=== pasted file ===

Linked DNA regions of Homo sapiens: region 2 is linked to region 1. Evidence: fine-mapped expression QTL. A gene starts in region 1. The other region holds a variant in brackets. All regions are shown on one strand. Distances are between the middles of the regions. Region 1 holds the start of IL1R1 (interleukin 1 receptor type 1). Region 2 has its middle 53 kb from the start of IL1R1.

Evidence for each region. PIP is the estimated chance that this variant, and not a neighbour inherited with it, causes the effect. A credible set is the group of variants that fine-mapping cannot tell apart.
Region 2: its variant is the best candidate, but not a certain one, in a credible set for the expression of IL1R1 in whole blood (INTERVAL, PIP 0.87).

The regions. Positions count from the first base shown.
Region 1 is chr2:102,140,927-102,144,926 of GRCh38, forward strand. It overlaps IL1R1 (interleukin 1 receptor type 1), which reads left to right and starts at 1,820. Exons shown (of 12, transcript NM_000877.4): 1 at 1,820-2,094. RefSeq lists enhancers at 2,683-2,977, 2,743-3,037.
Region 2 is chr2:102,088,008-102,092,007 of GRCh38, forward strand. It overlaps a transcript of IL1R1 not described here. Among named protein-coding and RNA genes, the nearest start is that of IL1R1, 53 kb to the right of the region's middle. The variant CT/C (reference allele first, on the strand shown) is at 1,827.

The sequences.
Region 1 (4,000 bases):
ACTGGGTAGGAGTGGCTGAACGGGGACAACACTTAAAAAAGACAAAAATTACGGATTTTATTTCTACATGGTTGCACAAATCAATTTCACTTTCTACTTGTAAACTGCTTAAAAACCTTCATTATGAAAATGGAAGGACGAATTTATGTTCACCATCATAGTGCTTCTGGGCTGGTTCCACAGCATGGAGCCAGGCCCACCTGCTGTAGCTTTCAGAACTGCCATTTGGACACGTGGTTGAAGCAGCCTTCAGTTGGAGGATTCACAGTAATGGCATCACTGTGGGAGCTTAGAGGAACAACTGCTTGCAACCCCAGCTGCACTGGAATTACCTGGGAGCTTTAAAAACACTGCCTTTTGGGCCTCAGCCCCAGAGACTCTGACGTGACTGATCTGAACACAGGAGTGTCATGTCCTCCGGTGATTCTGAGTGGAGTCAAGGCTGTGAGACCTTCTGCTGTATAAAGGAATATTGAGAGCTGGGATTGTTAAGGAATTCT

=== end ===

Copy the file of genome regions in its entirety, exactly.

Linked DNA regions of Homo sapiens: region 2 is linked to region 1. Evidence: fine-mapped expression QTL. A gene starts in region 1. The other region holds a variant in brackets. All regions are shown on one strand. Distances are between the middles of the regions. Region 1 holds the start of IL1R1 (interleukin 1 receptor type 1). Region 2 has its middle 53 kb from the start of IL1R1.

Evidence for each region. PIP is the estimated chance that this variant, and not a neighbour inherited with it, causes the effect. A credible set is the group of variants that fine-mapping cannot tell apart.
Region 2: its variant is the best candidate, but not a certain one, in a credible set for the expression of IL1R1 in whole blood (INTERVAL, PIP 0.87).

The regions. Positions count from the first base shown.
Region 1 is chr2:102,140,927-102,144,926 of GRCh38, forward strand. It overlaps IL1R1 (interleukin 1 receptor type 1), which reads left to right and starts at 1,820. Exons shown (of 12, transcript NM_000877.4): 1 at 1,820-2,094. RefSeq lists enhancers at 2,683-2,977, 2,743-3,037.
Region 2 is chr2:102,088,008-102,092,007 of GRCh38, forward strand. It overlaps a transcript of IL1R1 not described here. Among named protein-coding and RNA genes, the nearest start is that of IL1R1, 53 kb to the right of the region's middle. The variant CT/C (reference allele first, on the strand shown) is at 1,827.

The sequences.
Region 1 (4,000 bases):
ACTGGGTAGGAGTGGCTGAACGGGGACAACACTTAAAAAAGACAAAAATTACGGATTTTATTTCTACATGGTTGCACAAATCAATTTCACTTTCTACTTGTAAACTGCTTAAAAACCTTCATTATGAAAATGGAAGGACGAATTTATGTTCACCATCATAGTGCTTCTGGGCTGGTTCCACAGCATGGAGCCAGGCCCACCTGCTGTAGCTTTCAGAACTGCCATTTGGACACGTGGTTGAAGCAGCCTTCAGTTGGAGGATTCACAGTAATGGCATCACTGTGGGAGCTTAGAGGAACAACTGCTTGCAACCCCAGCTGCACTGGAATTACCTGGGAGCTTTAAAAACACTGCCTTTTGGGCCTCAGCCCCAGAGACTCTGACGTGACTGATCTGAACACAGGAGTGTCATGTCCTCCGGTGATTCTGAGTGGAGTCAAGGCTGTGAGACCTTCTGCTGTATAAAGGAATATTGAGAGCTGGGATTGTTAAGGAATTCT